Review: Yolande Mukagasana’s ‘Not My Time to Die’

AiW Guests: Inês Martinho Ferreira and Kiera Fields

Kwibuka means ‘to remember’ and describes the annual commemoration of the 1994 genocide against the Tutsi in Rwanda. Last year, as part of Kwibuka 25, Rwandan publisher Huza Press published Yolande Mukagasana’s Not My Time to Die. This deeply moving and compelling survivor testimony has been described by Gaël Faye as rendering the genocide, which killed over a million people, ‘no longer just a historical event’ but ‘the story of a woman, a mother, a Tutsi’. Mukagasana’s testimony was originally released in 1997 as La mort ne veut pas de moi and was one of the very first accounts of the 1994 genocide against the Tutsi in Rwanda. It is available for the first time to English readers through this translation by Dr Zoe Norridge

As part of Kwibuka 26, we are publishing two reader responses that highlight the power and importance of this book. This year Rwanda remembers those who died during the 1994 genocide while also dealing with the COVID-19 pandemic: this means communities no longer able to come together physically for the commemoration and survivors, who lost their families and support networks during the genocide, facing new extreme challenges through these times.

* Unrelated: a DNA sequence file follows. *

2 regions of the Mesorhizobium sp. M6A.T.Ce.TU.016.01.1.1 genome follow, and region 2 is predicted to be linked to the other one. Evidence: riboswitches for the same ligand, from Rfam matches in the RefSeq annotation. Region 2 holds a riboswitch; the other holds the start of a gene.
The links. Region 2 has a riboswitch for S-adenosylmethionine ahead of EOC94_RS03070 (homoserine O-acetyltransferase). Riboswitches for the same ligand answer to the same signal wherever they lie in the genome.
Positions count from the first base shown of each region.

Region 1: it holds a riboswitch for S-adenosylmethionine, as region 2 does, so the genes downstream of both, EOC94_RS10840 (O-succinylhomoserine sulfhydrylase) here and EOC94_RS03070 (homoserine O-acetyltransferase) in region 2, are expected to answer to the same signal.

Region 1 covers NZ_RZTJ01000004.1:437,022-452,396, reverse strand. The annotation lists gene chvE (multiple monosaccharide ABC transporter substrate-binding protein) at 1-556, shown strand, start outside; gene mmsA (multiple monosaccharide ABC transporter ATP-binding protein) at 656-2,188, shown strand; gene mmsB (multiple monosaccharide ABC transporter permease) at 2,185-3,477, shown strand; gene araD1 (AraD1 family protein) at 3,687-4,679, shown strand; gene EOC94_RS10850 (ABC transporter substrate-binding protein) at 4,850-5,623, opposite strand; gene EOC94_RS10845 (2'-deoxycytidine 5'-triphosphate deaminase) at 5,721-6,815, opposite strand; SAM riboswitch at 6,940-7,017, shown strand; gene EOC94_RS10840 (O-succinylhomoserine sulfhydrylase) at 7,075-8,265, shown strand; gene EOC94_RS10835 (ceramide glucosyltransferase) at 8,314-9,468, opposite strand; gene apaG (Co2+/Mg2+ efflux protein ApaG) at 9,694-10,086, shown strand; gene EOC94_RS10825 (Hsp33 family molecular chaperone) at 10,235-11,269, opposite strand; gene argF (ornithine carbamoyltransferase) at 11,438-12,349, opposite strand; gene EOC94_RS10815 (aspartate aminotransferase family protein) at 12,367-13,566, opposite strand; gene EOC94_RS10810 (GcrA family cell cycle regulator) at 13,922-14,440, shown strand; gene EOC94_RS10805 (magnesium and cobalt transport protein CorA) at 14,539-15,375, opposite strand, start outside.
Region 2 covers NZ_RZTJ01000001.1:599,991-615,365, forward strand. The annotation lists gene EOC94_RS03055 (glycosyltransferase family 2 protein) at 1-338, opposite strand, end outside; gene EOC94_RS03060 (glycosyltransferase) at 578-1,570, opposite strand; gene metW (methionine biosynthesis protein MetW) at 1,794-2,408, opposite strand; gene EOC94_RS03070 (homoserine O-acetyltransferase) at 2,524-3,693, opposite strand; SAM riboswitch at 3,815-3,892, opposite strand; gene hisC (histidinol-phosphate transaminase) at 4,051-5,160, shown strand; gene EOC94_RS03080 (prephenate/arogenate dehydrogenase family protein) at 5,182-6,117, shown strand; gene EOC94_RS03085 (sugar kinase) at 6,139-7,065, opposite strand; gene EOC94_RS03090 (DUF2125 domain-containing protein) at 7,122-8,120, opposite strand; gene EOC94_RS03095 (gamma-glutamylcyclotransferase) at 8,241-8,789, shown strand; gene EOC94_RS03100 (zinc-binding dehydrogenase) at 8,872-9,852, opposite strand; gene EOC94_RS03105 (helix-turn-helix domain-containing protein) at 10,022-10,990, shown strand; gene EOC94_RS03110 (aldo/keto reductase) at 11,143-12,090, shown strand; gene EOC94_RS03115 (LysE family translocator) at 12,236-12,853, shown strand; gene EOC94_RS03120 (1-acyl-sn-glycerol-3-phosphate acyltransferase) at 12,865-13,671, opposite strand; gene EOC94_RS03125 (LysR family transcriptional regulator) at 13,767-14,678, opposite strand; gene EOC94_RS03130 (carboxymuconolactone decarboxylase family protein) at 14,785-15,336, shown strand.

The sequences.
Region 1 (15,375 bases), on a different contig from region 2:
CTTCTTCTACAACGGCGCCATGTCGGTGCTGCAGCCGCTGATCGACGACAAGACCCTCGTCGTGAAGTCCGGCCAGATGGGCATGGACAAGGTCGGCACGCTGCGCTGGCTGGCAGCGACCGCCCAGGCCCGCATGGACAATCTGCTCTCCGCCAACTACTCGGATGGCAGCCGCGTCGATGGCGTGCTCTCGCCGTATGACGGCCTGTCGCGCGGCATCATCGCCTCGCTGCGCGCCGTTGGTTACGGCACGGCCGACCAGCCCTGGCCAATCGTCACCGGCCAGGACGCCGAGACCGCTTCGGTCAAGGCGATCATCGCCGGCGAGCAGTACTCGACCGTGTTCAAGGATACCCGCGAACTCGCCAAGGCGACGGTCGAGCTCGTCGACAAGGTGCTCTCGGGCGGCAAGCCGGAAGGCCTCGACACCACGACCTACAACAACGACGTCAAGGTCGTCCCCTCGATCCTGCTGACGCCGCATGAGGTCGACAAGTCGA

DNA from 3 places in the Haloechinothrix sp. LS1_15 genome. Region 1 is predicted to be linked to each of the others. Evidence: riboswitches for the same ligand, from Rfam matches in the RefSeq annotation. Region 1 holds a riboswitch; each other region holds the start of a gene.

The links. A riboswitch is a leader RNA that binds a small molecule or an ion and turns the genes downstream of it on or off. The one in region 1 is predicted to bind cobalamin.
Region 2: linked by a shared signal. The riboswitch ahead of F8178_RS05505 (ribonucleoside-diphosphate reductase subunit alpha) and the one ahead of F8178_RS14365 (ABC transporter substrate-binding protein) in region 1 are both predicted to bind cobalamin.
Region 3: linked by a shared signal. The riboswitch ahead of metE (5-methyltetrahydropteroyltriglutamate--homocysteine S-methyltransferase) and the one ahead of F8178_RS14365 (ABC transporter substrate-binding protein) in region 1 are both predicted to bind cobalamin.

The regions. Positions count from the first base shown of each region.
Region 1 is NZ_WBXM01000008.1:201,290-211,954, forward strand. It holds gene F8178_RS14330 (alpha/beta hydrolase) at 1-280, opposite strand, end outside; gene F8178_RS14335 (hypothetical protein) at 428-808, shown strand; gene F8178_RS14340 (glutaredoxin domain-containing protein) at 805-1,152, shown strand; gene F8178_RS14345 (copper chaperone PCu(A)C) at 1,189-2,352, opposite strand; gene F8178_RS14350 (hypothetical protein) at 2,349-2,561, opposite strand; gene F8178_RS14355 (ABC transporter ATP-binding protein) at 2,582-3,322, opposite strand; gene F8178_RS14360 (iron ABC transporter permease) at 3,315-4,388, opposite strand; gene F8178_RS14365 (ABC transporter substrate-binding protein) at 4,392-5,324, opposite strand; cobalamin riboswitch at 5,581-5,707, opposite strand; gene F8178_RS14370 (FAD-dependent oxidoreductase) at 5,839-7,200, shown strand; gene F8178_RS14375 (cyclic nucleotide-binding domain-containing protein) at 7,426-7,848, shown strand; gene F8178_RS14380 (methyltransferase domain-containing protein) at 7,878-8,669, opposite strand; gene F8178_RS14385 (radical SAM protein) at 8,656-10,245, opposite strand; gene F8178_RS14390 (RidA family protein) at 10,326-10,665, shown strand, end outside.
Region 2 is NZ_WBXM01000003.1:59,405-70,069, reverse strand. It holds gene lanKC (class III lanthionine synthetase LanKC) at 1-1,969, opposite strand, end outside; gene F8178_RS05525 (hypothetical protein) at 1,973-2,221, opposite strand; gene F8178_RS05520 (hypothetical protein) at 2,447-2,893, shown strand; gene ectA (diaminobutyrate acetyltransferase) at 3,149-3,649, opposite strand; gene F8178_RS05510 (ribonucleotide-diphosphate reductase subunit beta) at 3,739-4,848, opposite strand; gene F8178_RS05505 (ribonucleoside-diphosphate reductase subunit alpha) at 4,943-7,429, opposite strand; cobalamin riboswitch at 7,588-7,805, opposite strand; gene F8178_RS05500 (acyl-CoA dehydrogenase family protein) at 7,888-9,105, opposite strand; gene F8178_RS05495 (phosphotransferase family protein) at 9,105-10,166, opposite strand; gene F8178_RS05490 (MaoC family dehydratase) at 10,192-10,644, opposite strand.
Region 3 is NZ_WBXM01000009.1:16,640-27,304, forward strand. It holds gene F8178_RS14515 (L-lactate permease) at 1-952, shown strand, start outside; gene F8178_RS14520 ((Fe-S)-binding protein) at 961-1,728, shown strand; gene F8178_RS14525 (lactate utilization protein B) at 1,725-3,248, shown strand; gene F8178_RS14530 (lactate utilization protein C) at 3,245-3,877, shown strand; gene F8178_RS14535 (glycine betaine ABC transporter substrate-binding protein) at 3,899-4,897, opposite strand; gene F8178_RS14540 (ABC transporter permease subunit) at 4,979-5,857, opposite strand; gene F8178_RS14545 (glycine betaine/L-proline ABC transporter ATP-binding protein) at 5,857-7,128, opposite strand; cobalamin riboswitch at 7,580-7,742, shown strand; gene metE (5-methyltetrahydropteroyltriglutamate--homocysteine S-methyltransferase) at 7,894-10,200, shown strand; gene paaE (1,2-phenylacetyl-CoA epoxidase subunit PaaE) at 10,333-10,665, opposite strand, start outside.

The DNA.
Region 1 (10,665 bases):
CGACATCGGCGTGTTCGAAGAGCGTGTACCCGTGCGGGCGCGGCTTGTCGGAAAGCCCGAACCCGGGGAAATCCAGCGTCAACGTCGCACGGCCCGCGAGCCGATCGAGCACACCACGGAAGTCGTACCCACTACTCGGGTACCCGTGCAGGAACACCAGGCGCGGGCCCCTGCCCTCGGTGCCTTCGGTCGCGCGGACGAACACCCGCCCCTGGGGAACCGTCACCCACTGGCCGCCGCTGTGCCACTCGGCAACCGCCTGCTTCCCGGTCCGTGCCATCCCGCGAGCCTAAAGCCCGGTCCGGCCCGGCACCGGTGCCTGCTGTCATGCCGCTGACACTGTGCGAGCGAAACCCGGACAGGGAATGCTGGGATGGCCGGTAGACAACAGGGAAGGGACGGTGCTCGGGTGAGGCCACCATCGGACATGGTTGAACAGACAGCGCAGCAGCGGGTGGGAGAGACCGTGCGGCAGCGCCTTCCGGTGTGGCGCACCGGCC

Inês Martinho Ferreira

Yolande Mukagasana wrote her first memoir, Not My Time to Die, to testify in the name of those who couldn’t. When the genocide against the Tutsi starts in April 1994, Yolande, a nurse and an important figure in her community, goes into hiding with her family. As they move from one hiding spot to the next, Yolande tells the reader about the past relationships she and her family had with the people who are now trying to kill them. She explains how only yesterday those who were friendly neighbours are now the enemies you must hide from, and how this unbelievable, horrific situation came into being.